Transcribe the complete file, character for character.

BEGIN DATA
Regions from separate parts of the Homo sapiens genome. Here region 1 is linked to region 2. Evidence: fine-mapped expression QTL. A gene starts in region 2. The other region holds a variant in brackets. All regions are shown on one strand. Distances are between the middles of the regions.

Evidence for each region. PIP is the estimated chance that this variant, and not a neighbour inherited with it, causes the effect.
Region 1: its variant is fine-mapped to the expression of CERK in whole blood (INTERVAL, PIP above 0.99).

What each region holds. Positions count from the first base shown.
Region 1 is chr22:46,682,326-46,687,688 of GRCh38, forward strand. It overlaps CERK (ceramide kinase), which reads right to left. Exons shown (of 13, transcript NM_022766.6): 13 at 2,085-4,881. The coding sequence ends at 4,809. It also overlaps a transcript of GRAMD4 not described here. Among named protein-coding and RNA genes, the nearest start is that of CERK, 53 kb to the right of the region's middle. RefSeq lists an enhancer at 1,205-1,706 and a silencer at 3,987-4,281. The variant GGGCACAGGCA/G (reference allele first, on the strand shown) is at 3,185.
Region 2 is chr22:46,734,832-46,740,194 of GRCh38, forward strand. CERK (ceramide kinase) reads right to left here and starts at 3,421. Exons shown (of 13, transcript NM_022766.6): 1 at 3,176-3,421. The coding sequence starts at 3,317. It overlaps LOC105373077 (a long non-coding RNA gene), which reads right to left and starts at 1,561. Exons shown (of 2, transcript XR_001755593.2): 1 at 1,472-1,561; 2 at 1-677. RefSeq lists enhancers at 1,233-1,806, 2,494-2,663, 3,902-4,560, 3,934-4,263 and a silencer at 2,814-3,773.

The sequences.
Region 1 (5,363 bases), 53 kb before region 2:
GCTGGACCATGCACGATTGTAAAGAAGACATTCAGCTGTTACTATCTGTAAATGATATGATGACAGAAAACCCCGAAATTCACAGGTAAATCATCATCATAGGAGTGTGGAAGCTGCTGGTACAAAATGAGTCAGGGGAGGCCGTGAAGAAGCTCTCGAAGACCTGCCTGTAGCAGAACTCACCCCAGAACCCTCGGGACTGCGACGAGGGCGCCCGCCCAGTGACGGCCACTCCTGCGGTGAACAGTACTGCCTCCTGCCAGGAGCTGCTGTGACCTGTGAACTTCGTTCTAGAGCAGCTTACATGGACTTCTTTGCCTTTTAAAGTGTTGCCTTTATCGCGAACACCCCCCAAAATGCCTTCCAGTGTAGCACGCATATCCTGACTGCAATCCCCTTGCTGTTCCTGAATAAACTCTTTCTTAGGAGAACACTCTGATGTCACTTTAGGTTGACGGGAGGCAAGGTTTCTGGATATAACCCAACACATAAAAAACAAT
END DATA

Regions from separate parts of the Homo sapiens genome. Here region 1 is linked to region 2. Evidence: fine-mapped expression QTL. A gene starts in region 2. The other region holds a variant in brackets. All regions are shown on one strand. Distances are between the middles of the regions.

Evidence for each region. PIP is the estimated chance that this variant, and not a neighbour inherited with it, causes the effect.
Region 1: its variant is fine-mapped to the expression of CERK in whole blood (INTERVAL, PIP above 0.99).

What each region holds. Positions count from the first base shown.
Region 1 is chr22:46,682,326-46,687,688 of GRCh38, forward strand. It overlaps CERK (ceramide kinase), which reads right to left. Exons shown (of 13, transcript NM_022766.6): 13 at 2,085-4,881. The coding sequence ends at 4,809. It also overlaps a transcript of GRAMD4 not described here. Among named protein-coding and RNA genes, the nearest start is that of CERK, 53 kb to the right of the region's middle. RefSeq lists an enhancer at 1,205-1,706 and a silencer at 3,987-4,281. The variant GGGCACAGGCA/G (reference allele first, on the strand shown) is at 3,185.
Region 2 is chr22:46,734,832-46,740,194 of GRCh38, forward strand. CERK (ceramide kinase) reads right to left here and starts at 3,421. Exons shown (of 13, transcript NM_022766.6): 1 at 3,176-3,421. The coding sequence starts at 3,317. It overlaps LOC105373077 (a long non-coding RNA gene), which reads right to left and starts at 1,561. Exons shown (of 2, transcript XR_001755593.2): 1 at 1,472-1,561; 2 at 1-677. RefSeq lists enhancers at 1,233-1,806, 2,494-2,663, 3,902-4,560, 3,934-4,263 and a silencer at 2,814-3,773.

The sequences.
Region 1 (5,363 bases), 53 kb before region 2:
GCTGGACCATGCACGATTGTAAAGAAGACATTCAGCTGTTACTATCTGTAAATGATATGATGACAGAAAACCCCGAAATTCACAGGTAAATCATCATCATAGGAGTGTGGAAGCTGCTGGTACAAAATGAGTCAGGGGAGGCCGTGAAGAAGCTCTCGAAGACCTGCCTGTAGCAGAACTCACCCCAGAACCCTCGGGACTGCGACGAGGGCGCCCGCCCAGTGACGGCCACTCCTGCGGTGAACAGTACTGCCTCCTGCCAGGAGCTGCTGTGACCTGTGAACTTCGTTCTAGAGCAGCTTACATGGACTTCTTTGCCTTTTAAAGTGTTGCCTTTATCGCGAACACCCCCCAAAATGCCTTCCAGTGTAGCACGCATATCCTGACTGCAATCCCCTTGCTGTTCCTGAATAAACTCTTTCTTAGGAGAACACTCTGATGTCACTTTAGGTTGACGGGAGGCAAGGTTTCTGGATATAACCCAACACATAAAAAACAAT